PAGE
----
However, he runs the risk of being wrong about something else.

Because of the Biden administration’s failures and the age-related changes in Biden himself, the Democratic elite appears to be a weakened adversary. The party will certainly lose the 2022 midterm elections, even though it may lose regardless of whether Musk has intervened in politics.

Musk may well be overestimating what he is capable of. The billionaire’s tech specialization is extremely good for his public image but is not really valuable in a power struggle. He has neither a media empire like Rupert Murdoch, “the most dangerous man in the world,” according to Biden, nor enormous financial power like George Soros.

Musk’s record-breaking fortune lies in the stock value of companies he is involved with, most notably Tesla. Share prices are high and could get higher. It is incredibly unprofitable for Musk to sell them. Therefore, he will have to borrow a considerable sum to buy Twitter. The banks would be happy to loan him the money using stock as collateral. Still, the deal could fail anyway — especially now, when the deal to buy Twitter is perceived as a way in which Musk is trying to compensate for the lack of media resources to fight for a better future.

Too many powerful people in the U.S. have a vested interest in not changing social media politics.

Musk also does not have the ability to play the trump card that others might expect under the circumstances — a bid for the presidential nomination. He was born in South Africa and came to the U.S. via Canada, so it is unconstitutional for Musk to run for president.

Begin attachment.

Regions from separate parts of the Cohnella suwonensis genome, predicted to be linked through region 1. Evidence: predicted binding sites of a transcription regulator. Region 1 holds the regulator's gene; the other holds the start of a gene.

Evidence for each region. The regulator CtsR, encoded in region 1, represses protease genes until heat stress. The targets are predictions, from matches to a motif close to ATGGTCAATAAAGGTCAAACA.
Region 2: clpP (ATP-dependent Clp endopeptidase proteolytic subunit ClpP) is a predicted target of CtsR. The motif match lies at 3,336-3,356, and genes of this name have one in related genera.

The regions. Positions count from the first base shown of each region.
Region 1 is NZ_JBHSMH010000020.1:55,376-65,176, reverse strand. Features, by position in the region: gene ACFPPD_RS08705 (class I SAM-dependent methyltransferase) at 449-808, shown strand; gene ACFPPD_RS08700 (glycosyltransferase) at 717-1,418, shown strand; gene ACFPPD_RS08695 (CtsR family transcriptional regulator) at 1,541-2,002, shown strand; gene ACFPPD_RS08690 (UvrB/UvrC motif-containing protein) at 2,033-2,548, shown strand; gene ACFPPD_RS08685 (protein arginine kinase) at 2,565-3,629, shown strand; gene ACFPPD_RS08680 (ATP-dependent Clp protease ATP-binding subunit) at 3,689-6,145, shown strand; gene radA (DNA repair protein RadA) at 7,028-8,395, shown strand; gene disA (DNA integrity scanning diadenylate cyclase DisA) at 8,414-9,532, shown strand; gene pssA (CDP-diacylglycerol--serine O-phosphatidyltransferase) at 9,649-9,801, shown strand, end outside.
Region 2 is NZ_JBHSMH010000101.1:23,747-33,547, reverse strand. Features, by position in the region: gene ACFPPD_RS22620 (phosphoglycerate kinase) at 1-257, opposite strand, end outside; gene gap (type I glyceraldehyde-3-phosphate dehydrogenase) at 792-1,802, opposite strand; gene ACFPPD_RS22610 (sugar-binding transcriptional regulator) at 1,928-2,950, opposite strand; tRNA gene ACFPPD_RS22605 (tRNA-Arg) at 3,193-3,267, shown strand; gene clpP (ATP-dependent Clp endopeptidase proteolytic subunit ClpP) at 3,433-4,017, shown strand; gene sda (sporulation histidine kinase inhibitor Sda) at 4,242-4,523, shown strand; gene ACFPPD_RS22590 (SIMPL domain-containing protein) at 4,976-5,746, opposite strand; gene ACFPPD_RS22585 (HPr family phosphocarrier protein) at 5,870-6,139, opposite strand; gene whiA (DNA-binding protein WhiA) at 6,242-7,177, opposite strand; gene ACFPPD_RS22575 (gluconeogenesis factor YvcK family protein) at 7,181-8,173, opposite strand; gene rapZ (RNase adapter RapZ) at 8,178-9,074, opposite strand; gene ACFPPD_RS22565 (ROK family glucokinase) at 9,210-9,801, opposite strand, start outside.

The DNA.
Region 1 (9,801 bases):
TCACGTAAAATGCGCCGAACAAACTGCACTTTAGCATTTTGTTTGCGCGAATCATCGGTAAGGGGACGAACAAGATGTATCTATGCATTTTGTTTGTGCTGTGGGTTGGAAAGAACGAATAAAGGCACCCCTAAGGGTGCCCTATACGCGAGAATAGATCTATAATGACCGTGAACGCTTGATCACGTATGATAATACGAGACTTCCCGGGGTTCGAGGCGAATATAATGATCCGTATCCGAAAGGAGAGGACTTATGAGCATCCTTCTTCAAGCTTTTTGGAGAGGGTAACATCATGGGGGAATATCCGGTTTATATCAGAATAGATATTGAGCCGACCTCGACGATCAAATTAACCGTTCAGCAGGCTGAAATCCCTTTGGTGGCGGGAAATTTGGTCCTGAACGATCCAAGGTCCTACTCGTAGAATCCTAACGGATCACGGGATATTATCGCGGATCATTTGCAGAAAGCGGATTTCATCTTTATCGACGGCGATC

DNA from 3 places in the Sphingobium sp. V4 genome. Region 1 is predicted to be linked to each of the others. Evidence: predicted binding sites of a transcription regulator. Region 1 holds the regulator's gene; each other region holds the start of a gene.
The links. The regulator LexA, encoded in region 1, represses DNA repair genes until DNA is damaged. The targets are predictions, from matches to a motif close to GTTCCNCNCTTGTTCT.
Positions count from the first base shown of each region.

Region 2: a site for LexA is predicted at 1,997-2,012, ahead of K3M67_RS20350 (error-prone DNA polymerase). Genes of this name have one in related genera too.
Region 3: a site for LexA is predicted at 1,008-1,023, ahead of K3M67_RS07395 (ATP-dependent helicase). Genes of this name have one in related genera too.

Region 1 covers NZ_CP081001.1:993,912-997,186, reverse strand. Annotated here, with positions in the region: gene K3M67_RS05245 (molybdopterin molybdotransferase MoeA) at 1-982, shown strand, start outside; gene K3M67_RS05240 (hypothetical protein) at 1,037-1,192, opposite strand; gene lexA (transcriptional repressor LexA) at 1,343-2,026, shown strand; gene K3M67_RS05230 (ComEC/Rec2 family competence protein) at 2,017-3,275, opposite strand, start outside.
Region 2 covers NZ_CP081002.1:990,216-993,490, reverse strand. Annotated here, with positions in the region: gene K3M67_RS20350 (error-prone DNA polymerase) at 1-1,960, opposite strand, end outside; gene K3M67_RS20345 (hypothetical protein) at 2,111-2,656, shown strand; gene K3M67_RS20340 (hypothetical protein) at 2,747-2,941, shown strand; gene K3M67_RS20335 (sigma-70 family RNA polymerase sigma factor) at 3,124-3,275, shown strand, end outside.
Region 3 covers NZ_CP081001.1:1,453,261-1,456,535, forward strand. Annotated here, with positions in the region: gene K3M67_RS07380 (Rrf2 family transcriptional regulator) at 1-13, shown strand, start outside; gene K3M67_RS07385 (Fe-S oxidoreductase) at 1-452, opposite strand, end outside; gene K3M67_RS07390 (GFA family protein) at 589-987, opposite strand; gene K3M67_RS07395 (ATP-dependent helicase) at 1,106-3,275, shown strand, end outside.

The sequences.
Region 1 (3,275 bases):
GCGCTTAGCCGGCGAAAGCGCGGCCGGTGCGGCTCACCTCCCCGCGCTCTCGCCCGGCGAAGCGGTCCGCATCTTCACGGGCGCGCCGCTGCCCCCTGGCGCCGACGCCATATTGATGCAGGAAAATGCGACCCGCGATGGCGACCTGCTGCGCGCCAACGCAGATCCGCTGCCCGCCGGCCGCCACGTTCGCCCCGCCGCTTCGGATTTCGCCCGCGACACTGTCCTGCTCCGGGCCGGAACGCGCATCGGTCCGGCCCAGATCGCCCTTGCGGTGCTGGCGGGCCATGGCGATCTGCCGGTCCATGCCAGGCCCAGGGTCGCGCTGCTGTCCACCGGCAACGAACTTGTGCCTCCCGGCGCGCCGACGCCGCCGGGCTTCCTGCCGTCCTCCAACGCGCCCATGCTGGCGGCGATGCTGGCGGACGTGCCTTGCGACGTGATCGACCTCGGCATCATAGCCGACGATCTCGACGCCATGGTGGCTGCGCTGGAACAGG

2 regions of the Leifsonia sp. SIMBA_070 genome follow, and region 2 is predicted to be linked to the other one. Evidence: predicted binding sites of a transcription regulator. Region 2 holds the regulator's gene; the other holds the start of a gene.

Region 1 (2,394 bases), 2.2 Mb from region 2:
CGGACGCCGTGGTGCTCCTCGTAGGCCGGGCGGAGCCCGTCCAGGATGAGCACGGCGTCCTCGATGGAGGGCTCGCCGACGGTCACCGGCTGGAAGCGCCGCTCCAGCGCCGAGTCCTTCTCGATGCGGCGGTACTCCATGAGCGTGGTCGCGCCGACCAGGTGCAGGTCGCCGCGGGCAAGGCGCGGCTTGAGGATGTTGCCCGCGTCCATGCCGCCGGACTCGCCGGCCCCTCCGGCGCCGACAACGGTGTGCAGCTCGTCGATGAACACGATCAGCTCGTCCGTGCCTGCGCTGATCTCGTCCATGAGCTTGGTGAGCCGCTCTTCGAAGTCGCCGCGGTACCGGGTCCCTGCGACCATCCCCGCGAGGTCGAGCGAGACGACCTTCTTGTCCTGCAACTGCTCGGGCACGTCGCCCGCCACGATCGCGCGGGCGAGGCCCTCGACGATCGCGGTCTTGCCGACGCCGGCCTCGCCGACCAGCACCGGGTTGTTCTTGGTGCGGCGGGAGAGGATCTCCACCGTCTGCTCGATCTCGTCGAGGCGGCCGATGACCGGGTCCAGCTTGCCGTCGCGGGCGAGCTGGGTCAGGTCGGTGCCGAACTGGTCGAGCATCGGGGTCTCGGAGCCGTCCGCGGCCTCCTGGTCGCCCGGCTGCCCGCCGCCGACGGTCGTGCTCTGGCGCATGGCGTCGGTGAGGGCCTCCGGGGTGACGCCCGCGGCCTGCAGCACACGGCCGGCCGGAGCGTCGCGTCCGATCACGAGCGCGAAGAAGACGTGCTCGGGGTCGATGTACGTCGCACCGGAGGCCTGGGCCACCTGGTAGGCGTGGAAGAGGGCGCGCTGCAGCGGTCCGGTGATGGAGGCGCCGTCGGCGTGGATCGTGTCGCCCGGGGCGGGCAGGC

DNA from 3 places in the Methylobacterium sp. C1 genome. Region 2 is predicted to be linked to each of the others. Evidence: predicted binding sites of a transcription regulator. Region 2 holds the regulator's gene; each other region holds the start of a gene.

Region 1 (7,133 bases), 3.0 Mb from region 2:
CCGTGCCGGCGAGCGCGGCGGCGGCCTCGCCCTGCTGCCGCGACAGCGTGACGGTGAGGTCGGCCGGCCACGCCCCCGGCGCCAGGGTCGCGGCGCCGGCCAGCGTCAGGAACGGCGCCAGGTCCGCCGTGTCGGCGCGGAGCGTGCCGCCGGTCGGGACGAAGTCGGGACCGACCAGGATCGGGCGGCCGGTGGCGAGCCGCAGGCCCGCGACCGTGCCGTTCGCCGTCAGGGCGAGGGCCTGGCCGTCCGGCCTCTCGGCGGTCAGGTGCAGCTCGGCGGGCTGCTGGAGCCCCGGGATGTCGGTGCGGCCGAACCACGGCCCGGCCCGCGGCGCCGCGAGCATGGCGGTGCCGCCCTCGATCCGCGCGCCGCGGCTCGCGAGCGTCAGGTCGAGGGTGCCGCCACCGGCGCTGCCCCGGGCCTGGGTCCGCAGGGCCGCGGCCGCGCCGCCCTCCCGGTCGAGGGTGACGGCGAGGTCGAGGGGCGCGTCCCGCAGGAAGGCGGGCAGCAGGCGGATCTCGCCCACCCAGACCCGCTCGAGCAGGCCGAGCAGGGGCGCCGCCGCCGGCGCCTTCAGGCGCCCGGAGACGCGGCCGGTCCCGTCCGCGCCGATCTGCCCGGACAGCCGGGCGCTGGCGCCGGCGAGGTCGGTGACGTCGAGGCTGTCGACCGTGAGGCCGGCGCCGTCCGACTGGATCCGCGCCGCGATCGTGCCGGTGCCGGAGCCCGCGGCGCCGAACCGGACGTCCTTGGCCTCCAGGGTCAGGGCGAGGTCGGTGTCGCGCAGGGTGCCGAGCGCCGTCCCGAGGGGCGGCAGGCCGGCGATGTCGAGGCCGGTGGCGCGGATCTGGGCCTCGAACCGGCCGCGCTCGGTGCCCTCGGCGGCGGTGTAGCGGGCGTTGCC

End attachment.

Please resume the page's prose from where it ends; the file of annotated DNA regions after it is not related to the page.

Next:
For Musk, a man whose entire being is about breaking the limits of what is possible, this is undoubtedly an uncomfortable limit. But if I were him, it would make more sense not to think about conquering those at the top. Instead, Musk should aim to survive the war he has now engaged in with the American elite.

As Musk himself admitted, he is used to biting off more than he can chew. Apparently, he doesn’t consider this a disadvantage. It exposes Musk’s weakness and presents the prospect he will be chewed up by others. The richest man in the world has disproportionately more aplomb and enthusiasm than real strength.

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About Nikita Gubankov 58 Articles
Originally from St. Petersburg, Russia, I am currently a student at University College London, UK, studying for an MSc in Translation Technology. My interests include history, current affairs and languages. I am a keen translator from Russian into English and vice-versa, and I also translate from Spanish into English.